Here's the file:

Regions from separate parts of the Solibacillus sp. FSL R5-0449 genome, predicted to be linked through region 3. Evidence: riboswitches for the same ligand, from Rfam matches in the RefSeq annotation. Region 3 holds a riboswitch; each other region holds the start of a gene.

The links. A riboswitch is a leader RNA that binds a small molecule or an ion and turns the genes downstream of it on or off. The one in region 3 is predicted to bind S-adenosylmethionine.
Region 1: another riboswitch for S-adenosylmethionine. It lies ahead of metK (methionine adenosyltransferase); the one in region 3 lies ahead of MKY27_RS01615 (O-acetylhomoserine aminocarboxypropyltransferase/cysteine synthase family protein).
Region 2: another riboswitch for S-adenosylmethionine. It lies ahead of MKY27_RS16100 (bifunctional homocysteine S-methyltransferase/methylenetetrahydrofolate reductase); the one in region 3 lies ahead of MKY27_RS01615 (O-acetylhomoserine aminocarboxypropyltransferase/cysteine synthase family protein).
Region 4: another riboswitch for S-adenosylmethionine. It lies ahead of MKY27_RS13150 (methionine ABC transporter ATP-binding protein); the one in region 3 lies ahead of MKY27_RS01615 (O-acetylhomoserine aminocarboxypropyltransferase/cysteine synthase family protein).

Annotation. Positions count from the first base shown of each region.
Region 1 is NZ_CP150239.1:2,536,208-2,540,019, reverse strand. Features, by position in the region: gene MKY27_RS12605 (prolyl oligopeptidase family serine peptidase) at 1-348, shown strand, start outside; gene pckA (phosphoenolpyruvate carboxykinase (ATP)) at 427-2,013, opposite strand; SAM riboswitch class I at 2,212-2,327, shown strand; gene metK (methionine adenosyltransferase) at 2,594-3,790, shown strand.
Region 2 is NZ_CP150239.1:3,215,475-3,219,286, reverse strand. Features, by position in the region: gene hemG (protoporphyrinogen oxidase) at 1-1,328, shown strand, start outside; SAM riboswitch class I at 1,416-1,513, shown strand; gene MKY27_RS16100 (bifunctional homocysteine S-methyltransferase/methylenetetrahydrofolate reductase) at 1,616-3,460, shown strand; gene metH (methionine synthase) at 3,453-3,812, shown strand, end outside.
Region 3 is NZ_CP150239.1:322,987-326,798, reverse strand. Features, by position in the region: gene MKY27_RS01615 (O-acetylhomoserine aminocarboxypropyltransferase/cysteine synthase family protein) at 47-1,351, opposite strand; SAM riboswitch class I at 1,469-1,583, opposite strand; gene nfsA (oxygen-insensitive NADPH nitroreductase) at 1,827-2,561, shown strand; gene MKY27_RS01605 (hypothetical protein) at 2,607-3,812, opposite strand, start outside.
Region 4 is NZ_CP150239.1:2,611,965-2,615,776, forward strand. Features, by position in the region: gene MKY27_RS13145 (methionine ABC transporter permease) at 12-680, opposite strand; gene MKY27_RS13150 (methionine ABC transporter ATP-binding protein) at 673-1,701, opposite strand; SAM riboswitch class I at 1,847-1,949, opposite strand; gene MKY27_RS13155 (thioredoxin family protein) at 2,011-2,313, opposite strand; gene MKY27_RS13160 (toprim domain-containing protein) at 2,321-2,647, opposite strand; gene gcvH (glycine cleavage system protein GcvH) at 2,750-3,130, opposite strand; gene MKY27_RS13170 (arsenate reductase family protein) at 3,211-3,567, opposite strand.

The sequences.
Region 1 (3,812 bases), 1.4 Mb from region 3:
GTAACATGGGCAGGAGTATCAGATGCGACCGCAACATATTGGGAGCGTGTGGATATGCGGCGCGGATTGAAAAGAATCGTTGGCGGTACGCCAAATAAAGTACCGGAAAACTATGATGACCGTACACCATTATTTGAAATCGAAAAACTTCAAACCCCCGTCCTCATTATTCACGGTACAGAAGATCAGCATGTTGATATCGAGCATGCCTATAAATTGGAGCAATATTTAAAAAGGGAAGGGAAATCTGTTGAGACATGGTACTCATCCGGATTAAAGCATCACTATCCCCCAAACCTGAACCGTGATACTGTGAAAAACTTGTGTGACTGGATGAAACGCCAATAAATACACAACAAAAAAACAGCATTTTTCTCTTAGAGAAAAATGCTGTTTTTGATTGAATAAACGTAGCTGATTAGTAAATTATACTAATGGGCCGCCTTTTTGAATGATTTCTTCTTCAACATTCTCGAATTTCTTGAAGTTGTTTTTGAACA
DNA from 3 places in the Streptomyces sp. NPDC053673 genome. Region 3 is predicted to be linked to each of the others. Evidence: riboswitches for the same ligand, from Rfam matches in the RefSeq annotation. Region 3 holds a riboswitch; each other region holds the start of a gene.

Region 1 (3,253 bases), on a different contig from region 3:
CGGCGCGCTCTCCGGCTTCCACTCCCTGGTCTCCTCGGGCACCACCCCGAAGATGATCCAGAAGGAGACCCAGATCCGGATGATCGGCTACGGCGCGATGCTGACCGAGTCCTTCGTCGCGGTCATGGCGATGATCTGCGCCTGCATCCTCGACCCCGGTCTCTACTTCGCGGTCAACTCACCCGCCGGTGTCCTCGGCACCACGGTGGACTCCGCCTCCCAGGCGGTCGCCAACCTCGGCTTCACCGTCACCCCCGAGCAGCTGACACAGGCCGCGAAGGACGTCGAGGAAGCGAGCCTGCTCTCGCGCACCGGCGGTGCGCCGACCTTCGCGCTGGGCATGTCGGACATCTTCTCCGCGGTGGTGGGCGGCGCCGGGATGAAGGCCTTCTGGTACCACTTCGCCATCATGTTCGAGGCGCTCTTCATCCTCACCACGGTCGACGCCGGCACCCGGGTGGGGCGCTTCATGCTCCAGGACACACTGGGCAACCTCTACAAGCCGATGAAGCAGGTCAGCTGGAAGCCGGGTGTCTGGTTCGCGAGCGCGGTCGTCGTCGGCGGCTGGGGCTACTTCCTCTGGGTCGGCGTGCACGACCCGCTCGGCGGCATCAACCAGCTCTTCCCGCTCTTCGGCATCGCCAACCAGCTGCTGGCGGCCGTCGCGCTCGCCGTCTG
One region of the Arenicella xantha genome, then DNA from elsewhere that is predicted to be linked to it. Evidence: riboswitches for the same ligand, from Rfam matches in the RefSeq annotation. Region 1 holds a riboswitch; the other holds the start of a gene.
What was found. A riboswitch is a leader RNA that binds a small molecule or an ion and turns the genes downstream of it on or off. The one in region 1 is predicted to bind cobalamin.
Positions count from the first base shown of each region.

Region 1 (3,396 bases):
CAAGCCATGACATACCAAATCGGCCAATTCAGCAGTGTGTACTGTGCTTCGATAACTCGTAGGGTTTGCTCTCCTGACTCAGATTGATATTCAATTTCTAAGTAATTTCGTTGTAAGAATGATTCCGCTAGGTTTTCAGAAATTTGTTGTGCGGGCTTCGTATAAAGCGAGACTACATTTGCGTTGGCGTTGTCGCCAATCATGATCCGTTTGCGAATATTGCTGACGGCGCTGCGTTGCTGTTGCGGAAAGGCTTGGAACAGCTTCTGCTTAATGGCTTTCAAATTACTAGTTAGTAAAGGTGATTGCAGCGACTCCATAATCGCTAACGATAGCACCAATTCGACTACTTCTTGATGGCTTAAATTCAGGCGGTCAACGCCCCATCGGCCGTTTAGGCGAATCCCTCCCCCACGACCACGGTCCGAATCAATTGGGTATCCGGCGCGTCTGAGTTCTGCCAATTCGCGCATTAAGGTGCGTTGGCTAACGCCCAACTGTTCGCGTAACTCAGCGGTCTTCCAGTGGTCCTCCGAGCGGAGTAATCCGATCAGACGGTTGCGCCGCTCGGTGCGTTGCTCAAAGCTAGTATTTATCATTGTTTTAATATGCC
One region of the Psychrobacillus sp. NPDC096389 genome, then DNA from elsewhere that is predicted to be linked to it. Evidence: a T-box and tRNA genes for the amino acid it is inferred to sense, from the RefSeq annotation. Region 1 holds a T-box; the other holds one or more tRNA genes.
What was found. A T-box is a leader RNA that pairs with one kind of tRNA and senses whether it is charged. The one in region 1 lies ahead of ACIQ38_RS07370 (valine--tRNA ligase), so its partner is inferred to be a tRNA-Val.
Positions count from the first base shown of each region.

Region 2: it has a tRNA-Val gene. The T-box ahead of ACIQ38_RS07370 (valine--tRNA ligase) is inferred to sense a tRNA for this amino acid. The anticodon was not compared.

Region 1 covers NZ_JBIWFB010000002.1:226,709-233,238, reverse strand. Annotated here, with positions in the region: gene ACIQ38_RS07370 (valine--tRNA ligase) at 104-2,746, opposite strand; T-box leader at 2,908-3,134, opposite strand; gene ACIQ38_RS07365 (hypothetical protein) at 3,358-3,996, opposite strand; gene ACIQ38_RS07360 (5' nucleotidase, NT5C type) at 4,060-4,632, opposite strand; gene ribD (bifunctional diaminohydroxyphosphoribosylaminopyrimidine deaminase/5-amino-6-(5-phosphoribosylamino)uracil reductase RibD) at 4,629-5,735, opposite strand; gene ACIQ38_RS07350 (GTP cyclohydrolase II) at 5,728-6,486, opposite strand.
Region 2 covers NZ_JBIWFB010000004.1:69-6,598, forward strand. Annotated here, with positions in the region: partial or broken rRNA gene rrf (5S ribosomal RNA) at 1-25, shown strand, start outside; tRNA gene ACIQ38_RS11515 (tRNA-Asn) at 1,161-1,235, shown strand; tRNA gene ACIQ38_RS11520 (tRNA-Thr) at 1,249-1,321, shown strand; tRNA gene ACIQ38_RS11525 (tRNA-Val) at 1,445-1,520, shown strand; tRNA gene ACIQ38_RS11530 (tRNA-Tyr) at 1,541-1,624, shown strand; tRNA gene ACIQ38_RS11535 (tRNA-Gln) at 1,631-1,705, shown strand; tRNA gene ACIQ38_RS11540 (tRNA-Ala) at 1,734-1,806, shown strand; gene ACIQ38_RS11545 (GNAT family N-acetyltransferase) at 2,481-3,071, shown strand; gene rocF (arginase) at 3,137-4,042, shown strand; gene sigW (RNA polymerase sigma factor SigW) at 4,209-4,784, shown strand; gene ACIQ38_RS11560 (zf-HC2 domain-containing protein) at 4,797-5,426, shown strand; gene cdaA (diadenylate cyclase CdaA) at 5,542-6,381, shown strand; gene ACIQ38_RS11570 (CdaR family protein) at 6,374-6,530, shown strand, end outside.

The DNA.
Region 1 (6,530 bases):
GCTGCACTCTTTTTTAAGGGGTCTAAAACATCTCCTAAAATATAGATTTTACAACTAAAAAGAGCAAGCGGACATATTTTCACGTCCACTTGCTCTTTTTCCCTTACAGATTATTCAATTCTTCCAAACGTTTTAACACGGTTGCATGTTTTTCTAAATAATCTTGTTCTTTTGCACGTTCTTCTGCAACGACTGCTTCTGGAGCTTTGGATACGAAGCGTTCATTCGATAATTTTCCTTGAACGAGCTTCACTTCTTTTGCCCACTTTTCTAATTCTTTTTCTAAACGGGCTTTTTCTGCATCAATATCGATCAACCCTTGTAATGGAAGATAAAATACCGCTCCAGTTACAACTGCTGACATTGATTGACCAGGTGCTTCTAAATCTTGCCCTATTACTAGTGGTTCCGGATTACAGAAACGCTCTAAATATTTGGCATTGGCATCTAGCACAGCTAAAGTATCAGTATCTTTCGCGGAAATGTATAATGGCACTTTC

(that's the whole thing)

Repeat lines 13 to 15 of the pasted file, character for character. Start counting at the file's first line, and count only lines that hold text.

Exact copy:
GTAACATGGGCAGGAGTATCAGATGCGACCGCAACATATTGGGAGCGTGTGGATATGCGGCGCGGATTGAAAAGAATCGTTGGCGGTACGCCAAATAAAGTACCGGAAAACTATGATGACCGTACACCATTATTTGAAATCGAAAAACTTCAAACCCCCGTCCTCATTATTCACGGTACAGAAGATCAGCATGTTGATATCGAGCATGCCTATAAATTGGAGCAATATTTAAAAAGGGAAGGGAAATCTGTTGAGACATGGTACTCATCCGGATTAAAGCATCACTATCCCCCAAACCTGAACCGTGATACTGTGAAAAACTTGTGTGACTGGATGAAACGCCAATAAATACACAACAAAAAAACAGCATTTTTCTCTTAGAGAAAAATGCTGTTTTTGATTGAATAAACGTAGCTGATTAGTAAATTATACTAATGGGCCGCCTTTTTGAATGATTTCTTCTTCAACATTCTCGAATTTCTTGAAGTTGTTTTTGAACA
DNA from 3 places in the Streptomyces sp. NPDC053673 genome. Region 3 is predicted to be linked to each of the others. Evidence: riboswitches for the same ligand, from Rfam matches in the RefSeq annotation. Region 3 holds a riboswitch; each other region holds the start of a gene.

Region 1 (3,253 bases), on a different contig from region 3: